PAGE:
Monday, October 22, 2012

The Spirit Well, Day Two of the October 2012 CSFF Blog Tour

The Spirit Well, by Stephen Lawhead
Day Two of the October 2012 CSFF Blog Tour

My original intent for day two was to do something that I had done for The Bone House, and that was try to lay out the lines of development sequentially for the principle characters of the story.

I began, and all seemed to be going along just fine, but when I was a good ways into Wilhelmina’s adventure, I got lost.

After Wilhelmina is warned by Lady Haven Fayth that Lord Archelaeus Burleigh has devised a plan that will likely put Mina in jeopardy, Mina decides it is best to leave medieval Prague for a while. Among other things, it will give her some time to look for Kit. She decides she must first go to her mentor, Brother Lazarus and enlist his aid.

On page 96, the back story of how Wilhelmina first came to meet Brother Lazarus begins and continues on for pages and chapters, so excessively that I’m not sure if or where Mina’s tale returns to the point where the back story began. It just seemed that for Wilhelmina the pieces no longer fit together.

Now I am going to assume that on closer inspection, I will find that they do, but the fact that I’m running into such a problem now may indicate that the method Mr. Lawhead has taken up may not be the best after all. Perhaps the story should be told in a more linear fashion for each character. The intersection and coincidence of individual stories prohibit a pure linear tale, but I think I’m ready to say it could be improved upon.

I hope to eventually get it all straightened out, but it is doubtful that will happen before the tour will end. At any rate, when I do, I’ll post it.

Thanks to Thomas Nelson for kindly providing a copy of The Spirit Well for review on the October, 2012 Christian Science Fiction and Fantasy Blog Tour.


  1. I find books that jump back and forth in the timelines to be challenging and well worth the effort. Don't worry eventually Mina will get back to her backstory, but it does take awhile.

  2. Thomas, I originally thought as you did, but I figured I had not read closely and simply had missed when we returned from Min's backstory to present story time. But as it turns out in this wonderful, complex multidimensional tale Mr. Lawhead is weaving, we are still in Mina's backstory even though we are in Kit's present story. Remember, Mina said to Kit that for her the event he related, about her saving his life in Egypt, had (or should that be "has"?) not yet happened. I find this such an intriguing story twist. Mina will have learned so much before she saves Kit at the point when he knew next to nothing.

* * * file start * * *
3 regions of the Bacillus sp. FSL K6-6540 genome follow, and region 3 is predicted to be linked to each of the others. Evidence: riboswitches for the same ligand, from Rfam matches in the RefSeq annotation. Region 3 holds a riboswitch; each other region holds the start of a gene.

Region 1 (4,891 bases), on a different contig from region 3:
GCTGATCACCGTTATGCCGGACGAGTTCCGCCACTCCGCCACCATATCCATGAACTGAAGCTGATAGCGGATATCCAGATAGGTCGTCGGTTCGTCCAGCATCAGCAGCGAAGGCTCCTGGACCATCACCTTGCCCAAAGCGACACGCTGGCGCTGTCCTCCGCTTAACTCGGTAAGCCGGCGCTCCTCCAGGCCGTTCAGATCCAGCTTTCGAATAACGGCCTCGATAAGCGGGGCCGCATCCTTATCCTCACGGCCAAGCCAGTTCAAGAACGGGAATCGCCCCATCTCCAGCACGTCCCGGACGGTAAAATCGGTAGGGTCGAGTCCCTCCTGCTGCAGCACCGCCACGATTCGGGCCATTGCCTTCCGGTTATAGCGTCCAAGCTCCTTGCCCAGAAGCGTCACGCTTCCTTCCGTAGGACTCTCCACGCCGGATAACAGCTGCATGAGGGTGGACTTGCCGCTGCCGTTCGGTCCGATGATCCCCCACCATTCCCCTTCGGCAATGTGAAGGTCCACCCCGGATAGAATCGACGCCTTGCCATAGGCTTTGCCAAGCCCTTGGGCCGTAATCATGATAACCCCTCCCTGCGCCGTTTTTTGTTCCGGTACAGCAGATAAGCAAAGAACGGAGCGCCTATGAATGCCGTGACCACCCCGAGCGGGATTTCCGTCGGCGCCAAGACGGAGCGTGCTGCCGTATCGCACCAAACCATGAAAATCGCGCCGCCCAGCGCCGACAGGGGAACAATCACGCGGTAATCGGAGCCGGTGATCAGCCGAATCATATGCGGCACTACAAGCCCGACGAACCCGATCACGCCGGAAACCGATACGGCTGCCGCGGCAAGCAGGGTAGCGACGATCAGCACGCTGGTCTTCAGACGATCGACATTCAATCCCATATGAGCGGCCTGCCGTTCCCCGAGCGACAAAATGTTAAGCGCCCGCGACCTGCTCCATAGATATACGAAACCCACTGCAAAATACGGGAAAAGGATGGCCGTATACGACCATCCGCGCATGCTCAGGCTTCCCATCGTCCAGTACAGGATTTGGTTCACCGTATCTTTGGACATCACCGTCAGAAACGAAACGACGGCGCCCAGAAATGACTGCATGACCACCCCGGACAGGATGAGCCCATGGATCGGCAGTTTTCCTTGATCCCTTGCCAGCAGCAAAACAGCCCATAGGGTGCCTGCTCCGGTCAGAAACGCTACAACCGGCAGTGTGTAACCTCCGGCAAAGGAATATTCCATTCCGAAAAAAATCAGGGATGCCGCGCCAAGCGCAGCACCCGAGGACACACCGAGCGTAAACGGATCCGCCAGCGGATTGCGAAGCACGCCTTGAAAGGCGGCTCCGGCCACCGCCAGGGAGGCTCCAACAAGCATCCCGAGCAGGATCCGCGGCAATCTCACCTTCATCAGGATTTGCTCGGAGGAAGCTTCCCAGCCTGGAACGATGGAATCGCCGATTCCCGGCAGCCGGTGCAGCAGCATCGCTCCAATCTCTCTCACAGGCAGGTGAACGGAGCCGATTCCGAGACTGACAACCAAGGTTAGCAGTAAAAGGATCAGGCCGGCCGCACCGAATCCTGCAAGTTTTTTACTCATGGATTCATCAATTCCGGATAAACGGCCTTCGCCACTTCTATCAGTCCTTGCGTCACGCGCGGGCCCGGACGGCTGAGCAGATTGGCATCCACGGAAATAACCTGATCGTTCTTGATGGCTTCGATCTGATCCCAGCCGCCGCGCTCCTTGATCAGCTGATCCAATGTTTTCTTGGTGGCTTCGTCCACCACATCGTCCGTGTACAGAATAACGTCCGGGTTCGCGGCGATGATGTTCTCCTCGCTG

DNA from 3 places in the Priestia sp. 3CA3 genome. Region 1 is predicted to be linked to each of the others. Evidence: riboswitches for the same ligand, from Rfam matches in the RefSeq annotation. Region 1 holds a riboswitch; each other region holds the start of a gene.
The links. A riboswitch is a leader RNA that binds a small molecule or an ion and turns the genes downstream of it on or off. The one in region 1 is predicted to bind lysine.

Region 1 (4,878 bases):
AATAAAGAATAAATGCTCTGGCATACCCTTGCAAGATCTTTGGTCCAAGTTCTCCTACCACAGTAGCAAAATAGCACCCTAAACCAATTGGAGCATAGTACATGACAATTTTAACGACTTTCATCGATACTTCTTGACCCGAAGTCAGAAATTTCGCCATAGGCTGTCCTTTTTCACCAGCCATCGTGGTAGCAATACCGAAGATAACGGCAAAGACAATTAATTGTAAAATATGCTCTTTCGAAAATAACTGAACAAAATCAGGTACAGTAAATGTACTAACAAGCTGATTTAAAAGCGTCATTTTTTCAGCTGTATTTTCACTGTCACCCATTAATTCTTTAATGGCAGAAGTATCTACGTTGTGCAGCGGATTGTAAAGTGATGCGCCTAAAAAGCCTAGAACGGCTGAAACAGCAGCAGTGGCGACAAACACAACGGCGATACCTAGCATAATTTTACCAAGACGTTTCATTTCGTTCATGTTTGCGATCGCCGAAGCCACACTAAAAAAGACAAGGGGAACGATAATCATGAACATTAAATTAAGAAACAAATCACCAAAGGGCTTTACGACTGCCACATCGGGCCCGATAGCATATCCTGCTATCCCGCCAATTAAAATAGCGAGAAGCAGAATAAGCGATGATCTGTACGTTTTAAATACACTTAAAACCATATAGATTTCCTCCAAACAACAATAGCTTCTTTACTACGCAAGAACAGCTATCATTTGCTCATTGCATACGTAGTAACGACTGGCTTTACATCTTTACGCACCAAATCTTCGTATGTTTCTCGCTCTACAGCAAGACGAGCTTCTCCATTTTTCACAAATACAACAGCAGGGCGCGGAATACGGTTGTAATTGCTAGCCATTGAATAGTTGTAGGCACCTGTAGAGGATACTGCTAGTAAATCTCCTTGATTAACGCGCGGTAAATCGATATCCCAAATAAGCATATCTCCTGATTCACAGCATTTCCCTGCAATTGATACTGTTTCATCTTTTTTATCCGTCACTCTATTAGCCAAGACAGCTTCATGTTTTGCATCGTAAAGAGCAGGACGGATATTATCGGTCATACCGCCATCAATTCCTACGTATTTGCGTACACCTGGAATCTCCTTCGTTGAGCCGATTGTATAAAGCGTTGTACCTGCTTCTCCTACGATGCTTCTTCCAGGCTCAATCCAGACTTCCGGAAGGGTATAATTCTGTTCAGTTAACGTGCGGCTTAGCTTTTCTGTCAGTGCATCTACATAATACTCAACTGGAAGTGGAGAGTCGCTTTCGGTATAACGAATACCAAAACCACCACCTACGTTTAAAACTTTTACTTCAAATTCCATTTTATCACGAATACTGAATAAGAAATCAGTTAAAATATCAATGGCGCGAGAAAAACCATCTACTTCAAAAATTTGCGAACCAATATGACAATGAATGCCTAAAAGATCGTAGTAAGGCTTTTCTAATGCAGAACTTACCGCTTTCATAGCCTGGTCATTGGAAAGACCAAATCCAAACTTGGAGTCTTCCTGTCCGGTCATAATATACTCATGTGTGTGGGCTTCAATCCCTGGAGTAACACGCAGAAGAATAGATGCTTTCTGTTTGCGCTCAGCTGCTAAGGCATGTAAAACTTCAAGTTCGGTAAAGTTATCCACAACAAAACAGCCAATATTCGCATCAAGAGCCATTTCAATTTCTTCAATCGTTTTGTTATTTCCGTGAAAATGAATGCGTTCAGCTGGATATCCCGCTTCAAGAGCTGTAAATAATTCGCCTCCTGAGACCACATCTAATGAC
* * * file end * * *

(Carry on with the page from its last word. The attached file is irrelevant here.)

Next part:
Honestly, I don't know how Mr. Lawhead came up with this and less how he's keeping it all straight. I mean, it's hard enough to write a one dimensional epic, but this multidimensional story is staggering in its possibilities.


  3. Becky, Thanks for that insight. I don't have Quests one and two with me at the moment, but I will check it out.

    As for Mr. Lawhead, he is in somewhat of a class of his own, wouldn't you agree?

    Either he's a genius, or if not, he's got a peculiarly conscientious and meticulous mind and such a devotion to getting it right that there must have been an extremely trying time or two. Probably it's both.

    As an aside, I hope we get more of Ross, too.

    But now, the theology....

  4. You're not alone. I do believe Becky's right, but I wasn't certain that we were still in Mina's backstory.

    I love time-travel stories but I'm not sure I'd manage to write one correctly. They are a lot of work!

  5. Thomas and Julie, I read on Mr. Lawhead's site, and perhaps in the note at the back of the book, that this series was 15 years in the making. And counting, since all five books aren't out.

    Mr. Lawhead, indeed, takes meticulous care with the details.

    I think the theology is interesting to discuss, but I don't think we know yet who is a reliable narrator. Also, the poster that led Cass to the Zetetic Society was one only certain people could see--not particularly indicative of universalism.

    But I would say, lines that can be understood as tenants of universalism are ones we must examine with Scripture. As I said in my Dat Two post, the real question is, Is it true?

    However, a character can say something that isn't true while the book itself, or in this case, the series, might be saying something completely true. I tend to think we can't know at this point in the story. But clearly, God is moving front and center.